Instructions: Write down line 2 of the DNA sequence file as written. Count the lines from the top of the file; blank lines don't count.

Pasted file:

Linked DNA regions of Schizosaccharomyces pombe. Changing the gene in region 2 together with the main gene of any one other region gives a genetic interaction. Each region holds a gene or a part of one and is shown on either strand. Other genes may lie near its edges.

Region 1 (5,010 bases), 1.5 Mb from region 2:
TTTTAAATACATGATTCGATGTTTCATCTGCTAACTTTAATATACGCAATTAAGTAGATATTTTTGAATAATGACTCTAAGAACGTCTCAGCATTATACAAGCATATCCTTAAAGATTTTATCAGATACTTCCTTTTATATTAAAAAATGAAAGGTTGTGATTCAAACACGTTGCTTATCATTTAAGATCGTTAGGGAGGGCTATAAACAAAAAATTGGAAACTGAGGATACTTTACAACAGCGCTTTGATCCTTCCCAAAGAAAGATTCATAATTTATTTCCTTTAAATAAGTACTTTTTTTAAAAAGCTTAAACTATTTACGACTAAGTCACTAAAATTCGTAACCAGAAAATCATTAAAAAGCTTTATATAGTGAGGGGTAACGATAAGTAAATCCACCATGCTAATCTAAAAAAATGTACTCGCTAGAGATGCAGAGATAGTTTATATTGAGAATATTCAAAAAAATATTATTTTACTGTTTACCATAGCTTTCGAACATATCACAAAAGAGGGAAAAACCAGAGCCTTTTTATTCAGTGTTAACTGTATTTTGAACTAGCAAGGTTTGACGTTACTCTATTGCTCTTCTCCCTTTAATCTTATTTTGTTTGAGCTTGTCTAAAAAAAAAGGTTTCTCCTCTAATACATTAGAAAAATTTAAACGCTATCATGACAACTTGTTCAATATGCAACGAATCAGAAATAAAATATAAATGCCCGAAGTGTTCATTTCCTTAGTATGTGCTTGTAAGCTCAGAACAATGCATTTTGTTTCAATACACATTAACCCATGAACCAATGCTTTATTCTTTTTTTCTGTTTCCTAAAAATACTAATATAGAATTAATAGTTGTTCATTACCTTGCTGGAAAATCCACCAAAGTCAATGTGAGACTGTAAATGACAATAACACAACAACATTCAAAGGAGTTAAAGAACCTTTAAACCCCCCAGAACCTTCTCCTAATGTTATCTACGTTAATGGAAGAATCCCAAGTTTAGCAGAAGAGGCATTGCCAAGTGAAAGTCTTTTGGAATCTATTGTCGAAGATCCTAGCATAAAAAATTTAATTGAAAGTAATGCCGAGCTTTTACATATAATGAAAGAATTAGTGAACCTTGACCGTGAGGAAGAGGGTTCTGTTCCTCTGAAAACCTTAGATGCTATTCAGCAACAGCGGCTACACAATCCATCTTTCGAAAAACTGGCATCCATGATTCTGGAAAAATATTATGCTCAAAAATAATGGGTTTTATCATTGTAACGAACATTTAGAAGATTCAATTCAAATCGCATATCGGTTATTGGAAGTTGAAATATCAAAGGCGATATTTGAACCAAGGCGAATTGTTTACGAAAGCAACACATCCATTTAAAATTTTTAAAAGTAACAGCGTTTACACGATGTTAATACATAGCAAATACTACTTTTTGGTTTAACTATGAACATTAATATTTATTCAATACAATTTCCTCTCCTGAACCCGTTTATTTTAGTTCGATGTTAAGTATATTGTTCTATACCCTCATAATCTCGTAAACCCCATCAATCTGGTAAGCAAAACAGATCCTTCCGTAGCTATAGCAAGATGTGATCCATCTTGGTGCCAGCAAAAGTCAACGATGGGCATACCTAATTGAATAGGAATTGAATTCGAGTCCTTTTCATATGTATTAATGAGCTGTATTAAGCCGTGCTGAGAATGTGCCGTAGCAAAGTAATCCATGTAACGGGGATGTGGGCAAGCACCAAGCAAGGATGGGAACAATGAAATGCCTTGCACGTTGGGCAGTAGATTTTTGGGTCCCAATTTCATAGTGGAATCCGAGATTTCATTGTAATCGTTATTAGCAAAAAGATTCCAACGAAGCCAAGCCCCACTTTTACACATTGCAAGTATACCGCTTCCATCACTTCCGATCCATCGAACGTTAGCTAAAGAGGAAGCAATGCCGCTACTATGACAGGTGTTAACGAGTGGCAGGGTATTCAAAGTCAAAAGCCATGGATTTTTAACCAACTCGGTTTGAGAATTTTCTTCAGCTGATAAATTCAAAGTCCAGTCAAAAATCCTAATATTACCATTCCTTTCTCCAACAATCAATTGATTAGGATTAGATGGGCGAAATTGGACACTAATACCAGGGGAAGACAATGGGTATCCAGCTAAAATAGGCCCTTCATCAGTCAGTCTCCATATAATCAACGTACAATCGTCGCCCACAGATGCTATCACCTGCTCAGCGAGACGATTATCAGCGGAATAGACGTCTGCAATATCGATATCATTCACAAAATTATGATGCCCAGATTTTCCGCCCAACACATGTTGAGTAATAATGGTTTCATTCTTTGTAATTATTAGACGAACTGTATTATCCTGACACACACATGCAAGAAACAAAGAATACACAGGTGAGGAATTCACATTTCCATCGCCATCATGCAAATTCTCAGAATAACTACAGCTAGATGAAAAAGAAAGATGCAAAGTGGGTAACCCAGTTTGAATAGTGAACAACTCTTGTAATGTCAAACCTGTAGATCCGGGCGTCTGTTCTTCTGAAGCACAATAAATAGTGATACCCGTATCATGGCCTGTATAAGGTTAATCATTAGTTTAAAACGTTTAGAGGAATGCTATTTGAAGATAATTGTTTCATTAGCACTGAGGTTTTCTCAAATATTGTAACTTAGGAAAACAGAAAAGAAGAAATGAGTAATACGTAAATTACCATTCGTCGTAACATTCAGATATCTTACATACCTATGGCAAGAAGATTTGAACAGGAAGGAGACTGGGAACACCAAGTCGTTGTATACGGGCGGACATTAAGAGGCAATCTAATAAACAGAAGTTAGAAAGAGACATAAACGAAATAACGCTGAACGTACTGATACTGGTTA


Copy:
Region 1 (5,010 bases), 1.5 Mb from region 2: